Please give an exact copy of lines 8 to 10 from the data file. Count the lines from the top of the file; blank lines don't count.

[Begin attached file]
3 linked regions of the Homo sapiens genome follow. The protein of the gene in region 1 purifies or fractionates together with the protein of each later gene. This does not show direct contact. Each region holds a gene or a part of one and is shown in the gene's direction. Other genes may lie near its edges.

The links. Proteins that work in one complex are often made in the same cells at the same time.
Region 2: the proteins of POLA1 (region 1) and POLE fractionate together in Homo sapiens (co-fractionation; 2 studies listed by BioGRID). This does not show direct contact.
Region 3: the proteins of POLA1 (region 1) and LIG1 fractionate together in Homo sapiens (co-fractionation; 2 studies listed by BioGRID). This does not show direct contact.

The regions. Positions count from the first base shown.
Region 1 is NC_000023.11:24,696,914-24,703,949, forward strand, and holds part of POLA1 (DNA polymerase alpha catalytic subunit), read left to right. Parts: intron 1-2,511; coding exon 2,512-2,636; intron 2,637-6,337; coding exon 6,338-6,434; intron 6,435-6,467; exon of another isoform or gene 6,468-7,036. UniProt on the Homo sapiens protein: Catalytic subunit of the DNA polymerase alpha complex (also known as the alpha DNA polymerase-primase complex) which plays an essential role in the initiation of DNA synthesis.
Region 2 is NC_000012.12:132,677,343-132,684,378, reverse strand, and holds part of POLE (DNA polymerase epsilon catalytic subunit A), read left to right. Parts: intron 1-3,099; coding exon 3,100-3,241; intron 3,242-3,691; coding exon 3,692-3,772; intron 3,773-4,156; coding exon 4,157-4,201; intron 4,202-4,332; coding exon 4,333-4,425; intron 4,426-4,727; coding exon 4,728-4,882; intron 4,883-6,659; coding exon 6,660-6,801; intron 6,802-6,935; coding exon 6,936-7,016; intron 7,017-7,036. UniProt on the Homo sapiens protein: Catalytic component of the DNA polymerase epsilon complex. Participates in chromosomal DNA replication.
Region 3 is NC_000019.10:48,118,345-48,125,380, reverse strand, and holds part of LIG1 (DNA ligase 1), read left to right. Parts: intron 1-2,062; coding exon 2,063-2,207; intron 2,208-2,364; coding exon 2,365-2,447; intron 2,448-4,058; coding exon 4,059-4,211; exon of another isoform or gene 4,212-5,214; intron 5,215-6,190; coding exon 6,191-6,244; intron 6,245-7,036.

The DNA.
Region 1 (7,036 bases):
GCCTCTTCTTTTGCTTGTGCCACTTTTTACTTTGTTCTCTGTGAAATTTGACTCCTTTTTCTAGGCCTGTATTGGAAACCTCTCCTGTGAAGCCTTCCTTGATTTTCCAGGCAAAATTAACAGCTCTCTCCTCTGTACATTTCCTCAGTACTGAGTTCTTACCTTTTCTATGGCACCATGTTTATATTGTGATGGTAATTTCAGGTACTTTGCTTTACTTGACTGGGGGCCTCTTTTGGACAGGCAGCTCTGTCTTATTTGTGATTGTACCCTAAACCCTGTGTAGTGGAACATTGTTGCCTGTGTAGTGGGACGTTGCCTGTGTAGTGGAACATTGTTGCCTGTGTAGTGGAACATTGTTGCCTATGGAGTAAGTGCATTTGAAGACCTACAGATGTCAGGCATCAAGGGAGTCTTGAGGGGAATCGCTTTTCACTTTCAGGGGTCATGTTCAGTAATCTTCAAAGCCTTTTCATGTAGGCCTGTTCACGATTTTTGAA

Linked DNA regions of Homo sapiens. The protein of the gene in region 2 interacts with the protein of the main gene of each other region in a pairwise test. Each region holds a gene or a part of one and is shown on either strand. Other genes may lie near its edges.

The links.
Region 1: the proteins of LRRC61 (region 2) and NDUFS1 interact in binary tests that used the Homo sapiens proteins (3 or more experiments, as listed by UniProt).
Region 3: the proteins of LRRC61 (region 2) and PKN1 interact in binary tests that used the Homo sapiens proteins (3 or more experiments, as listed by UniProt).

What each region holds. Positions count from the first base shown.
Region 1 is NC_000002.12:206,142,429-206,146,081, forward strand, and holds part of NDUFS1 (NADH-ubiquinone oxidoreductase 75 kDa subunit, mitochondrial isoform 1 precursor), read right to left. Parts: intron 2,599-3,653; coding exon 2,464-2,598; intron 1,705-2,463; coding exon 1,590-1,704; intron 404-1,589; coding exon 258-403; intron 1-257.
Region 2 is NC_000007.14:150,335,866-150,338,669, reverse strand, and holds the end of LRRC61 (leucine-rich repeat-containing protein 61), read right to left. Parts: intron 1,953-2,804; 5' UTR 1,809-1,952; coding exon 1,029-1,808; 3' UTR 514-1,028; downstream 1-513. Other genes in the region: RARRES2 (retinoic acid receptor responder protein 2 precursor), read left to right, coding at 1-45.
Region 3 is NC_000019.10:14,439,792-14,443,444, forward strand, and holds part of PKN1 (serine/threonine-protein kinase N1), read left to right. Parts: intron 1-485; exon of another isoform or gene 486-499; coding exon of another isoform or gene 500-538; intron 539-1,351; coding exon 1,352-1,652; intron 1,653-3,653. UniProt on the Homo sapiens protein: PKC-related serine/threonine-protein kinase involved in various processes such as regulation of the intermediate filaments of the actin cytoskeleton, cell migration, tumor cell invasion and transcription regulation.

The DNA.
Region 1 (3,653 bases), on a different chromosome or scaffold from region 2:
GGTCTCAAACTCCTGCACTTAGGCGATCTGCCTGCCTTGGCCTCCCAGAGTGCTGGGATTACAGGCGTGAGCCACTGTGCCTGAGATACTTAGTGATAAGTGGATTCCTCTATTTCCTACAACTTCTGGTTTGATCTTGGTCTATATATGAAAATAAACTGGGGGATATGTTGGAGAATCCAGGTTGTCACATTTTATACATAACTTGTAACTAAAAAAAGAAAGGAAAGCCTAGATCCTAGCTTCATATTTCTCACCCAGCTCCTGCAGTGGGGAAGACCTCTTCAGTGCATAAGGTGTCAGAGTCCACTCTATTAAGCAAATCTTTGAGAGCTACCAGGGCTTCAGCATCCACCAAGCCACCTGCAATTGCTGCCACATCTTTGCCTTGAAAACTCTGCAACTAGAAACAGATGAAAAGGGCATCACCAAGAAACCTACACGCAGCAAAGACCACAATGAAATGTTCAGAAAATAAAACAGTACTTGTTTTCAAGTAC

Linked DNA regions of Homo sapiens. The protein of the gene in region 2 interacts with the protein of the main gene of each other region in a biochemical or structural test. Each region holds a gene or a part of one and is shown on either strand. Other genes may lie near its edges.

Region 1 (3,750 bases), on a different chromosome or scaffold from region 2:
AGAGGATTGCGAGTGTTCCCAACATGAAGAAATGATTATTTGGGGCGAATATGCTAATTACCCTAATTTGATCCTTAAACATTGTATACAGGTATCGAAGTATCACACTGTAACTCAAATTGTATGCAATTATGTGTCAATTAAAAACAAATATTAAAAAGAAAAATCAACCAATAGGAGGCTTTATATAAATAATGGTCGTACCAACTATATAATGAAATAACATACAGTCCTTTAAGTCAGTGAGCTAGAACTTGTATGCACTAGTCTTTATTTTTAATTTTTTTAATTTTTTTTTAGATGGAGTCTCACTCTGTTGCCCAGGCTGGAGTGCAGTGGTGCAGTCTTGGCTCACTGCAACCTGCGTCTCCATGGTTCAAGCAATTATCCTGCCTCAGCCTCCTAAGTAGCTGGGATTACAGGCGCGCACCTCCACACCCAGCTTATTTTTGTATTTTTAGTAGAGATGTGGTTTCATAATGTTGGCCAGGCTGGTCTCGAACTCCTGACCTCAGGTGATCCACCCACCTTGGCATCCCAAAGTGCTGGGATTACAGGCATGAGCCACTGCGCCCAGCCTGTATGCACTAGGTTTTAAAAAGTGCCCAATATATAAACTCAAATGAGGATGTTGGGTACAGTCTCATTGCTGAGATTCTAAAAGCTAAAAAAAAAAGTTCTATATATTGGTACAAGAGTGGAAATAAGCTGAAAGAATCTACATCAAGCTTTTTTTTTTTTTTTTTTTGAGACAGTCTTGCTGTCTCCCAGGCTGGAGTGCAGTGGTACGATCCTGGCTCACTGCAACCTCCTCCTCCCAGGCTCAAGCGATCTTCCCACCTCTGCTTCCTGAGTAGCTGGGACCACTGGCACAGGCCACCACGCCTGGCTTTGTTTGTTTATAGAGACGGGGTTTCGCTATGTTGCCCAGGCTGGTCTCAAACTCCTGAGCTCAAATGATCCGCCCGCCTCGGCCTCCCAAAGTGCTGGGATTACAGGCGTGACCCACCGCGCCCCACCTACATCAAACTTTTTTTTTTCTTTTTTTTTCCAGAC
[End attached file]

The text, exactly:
Region 3 is NC_000019.10:48,118,345-48,125,380, reverse strand, and holds part of LIG1 (DNA ligase 1), read left to right. Parts: intron 1-2,062; coding exon 2,063-2,207; intron 2,208-2,364; coding exon 2,365-2,447; intron 2,448-4,058; coding exon 4,059-4,211; exon of another isoform or gene 4,212-5,214; intron 5,215-6,190; coding exon 6,191-6,244; intron 6,245-7,036.

The DNA.
Region 1 (7,036 bases):